3. While Sony makes the best sensors, Nikon makes the best autofocus lenses. So why not a Sony camera with Nikon AF lenses? Answer: Because Nikon won’t let it happen. Nikon can easily prevent any uncomfortable competition from Sony in the fine print of their sensor purchasing contracts with Sony.

Canon does not even have to stop anybody, they can just wait until something forces them to jump on the bandwagon.

So, what is going to happen?


The probability of a newcomer effectively entering the shrinking market for pro quality cameras is small. Until Canon and/or Nikon can find a way to create proprietary, protectable, mirrorless technology and make more money selling this than selling DSLRs, they will probably stay with the DSLR.

Mirrorless can’t be the next Edsel, or can it.

  • Sony has made some great inroads in a relatively short amount of time. A lot of what Sony is doing is driving innovation in the technical aspects of digital photography, giving other manufacturers sleepless nights. Yet not every photographer is a friend of their cameras’ haptics and aesthetics. Or why not the other way round…:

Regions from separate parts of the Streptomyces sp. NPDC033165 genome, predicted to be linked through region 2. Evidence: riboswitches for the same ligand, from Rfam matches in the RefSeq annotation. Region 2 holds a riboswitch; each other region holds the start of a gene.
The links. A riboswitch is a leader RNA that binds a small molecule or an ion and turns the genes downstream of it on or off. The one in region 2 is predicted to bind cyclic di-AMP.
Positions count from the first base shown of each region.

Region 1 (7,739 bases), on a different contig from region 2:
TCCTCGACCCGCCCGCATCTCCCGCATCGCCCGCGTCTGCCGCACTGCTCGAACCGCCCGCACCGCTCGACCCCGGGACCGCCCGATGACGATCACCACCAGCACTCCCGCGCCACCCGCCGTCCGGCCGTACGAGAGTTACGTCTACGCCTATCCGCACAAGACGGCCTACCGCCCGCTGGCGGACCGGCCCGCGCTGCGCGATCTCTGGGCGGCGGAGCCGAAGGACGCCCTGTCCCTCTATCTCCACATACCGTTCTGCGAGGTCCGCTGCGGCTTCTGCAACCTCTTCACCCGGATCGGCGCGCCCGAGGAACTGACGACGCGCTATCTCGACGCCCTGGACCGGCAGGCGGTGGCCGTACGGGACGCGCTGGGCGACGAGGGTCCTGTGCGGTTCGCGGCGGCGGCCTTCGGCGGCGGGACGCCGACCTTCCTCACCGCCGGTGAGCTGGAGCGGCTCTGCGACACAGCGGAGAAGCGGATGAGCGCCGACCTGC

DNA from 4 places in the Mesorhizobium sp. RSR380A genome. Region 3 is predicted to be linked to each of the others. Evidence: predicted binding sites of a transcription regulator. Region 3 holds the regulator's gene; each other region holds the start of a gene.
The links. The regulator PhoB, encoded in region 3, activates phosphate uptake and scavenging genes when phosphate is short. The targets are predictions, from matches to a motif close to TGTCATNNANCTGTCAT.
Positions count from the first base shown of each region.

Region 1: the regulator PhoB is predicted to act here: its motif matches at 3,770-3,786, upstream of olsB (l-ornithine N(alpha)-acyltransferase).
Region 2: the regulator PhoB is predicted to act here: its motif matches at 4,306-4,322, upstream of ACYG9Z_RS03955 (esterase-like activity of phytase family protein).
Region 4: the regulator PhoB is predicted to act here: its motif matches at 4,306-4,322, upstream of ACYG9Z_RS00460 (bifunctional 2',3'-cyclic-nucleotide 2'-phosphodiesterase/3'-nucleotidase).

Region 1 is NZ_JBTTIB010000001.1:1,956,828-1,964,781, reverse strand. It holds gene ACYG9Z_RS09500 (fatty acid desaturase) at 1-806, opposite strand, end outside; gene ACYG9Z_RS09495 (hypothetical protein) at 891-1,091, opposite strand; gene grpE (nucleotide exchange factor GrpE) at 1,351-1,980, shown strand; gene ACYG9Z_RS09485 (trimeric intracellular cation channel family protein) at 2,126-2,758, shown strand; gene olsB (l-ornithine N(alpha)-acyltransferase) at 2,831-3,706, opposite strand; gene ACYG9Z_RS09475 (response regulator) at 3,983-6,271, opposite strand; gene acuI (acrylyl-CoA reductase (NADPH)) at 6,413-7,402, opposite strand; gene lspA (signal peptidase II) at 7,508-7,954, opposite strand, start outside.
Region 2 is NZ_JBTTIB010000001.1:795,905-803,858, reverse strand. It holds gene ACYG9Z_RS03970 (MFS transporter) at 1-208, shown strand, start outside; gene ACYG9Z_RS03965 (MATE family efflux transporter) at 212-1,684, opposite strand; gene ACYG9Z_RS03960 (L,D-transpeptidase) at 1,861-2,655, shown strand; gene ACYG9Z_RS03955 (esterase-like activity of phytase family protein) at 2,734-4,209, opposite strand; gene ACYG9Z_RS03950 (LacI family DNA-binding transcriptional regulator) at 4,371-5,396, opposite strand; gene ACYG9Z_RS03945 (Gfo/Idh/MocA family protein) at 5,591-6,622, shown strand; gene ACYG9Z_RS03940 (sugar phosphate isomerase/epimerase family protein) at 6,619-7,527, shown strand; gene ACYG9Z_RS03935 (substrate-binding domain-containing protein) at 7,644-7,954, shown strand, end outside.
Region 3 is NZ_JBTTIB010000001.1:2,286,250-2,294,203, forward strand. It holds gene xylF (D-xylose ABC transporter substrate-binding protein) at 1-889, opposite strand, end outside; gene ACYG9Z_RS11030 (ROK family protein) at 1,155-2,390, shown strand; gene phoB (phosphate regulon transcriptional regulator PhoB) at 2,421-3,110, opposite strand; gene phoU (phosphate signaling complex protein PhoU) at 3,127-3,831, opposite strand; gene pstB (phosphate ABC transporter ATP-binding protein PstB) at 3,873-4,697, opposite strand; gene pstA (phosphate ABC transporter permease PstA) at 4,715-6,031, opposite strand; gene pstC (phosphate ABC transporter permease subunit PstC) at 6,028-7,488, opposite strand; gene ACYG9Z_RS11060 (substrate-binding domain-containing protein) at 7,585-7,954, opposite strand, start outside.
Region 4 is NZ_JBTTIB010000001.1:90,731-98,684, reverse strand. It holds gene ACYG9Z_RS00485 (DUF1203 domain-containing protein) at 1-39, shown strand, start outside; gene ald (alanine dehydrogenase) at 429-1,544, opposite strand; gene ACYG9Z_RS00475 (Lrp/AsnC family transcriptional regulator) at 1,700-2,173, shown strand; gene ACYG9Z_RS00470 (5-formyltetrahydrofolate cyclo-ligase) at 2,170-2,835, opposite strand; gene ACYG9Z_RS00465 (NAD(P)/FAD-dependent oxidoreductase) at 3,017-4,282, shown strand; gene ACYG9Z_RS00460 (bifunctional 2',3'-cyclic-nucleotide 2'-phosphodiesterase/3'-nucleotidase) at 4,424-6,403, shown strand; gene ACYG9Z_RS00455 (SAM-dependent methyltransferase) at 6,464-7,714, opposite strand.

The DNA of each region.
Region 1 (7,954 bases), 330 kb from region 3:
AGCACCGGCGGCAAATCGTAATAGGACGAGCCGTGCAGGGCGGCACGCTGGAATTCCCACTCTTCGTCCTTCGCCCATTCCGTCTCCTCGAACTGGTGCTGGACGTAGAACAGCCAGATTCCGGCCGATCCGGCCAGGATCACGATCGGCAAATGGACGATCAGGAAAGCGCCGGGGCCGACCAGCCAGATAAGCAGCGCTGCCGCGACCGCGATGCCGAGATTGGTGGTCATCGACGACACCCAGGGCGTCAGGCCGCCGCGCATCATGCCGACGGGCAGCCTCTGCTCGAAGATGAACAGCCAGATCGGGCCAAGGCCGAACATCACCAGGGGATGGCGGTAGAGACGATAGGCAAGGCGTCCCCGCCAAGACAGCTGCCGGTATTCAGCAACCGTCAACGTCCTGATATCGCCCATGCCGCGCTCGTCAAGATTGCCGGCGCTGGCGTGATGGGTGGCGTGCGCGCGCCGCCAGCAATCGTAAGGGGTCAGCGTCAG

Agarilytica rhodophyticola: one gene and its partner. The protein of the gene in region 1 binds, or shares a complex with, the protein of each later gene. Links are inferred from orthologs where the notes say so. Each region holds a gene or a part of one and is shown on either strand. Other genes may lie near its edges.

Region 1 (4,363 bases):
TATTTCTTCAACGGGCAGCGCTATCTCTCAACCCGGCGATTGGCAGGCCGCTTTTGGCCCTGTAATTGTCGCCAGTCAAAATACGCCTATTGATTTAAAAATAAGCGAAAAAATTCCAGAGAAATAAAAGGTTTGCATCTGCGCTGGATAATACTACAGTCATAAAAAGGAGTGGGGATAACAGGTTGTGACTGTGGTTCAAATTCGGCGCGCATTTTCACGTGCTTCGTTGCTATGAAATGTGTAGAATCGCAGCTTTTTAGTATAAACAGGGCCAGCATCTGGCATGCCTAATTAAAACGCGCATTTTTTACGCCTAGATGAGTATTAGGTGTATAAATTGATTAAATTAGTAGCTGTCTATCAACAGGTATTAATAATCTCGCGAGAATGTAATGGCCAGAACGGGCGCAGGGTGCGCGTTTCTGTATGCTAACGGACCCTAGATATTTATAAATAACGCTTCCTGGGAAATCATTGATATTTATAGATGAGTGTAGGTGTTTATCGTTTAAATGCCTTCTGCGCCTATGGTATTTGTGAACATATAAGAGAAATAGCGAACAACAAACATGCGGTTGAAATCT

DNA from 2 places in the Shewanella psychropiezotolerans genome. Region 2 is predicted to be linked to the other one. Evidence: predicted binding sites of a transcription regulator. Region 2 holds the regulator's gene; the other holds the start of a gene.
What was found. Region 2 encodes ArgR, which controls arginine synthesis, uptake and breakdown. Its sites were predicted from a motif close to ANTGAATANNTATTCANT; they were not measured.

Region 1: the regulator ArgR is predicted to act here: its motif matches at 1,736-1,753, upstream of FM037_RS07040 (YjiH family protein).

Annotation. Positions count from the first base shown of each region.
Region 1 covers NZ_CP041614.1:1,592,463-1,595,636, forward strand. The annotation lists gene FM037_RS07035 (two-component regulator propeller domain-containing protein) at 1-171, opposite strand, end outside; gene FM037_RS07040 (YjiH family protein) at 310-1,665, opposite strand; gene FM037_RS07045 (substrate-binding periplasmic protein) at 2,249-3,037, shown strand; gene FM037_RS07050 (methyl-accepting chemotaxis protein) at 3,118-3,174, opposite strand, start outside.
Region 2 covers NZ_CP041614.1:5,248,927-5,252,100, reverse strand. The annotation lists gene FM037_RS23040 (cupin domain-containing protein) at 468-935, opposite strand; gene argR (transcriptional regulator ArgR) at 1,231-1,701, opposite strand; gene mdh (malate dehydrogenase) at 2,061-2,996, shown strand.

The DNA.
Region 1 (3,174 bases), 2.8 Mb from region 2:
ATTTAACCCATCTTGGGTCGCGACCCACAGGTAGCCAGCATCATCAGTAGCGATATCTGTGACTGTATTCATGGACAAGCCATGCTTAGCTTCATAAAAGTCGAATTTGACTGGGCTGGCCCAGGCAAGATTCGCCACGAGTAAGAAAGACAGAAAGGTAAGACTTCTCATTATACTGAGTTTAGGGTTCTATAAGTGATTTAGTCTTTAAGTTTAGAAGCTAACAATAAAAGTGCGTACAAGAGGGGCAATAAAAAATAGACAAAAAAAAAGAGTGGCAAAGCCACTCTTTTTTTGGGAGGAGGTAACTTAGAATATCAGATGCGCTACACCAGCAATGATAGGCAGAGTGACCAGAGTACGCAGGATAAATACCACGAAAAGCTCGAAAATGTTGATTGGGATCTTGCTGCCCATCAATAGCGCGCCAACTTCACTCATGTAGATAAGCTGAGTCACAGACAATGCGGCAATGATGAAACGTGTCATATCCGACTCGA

Years ago there were persistent rumors about Apple trying to reinvent the camera or photography per se. Well, they did, not by designing a completely new digital imaging device, but by understanding the end user. The iPhone forever changed the face of photography, creating behaviors and a market people were not yet aware of.

    Don’t just write off the DSLR yet. Completely happy with my antique mirror box optomechanics with crystal clear viewfinder. Still haven’t yet seen any electronic version that makes me want to shoot at night or arts portraits in dim light with lots of skin.

  • Passageways

    With all due respect, and speaking as an old fuddy duddy unable to extract his foot from the past, WTF difference does it make?

    The photography industry has become just that: an industry aimed at selling as many units to as many people as possible to make as much profit as possible.

    95% – 99% of users could do as well with any P&S they have in their hands and never know the difference.

  • Honestly I think that it should be none of our business what Companies are trying to do with their products. Ok, I’m exagerating.
    My point is: do we really NEED new tech and options to take photographs?
    I’m not saying that we must stay stucked with the old gear, but sometimes we need to keep the feet on the ground.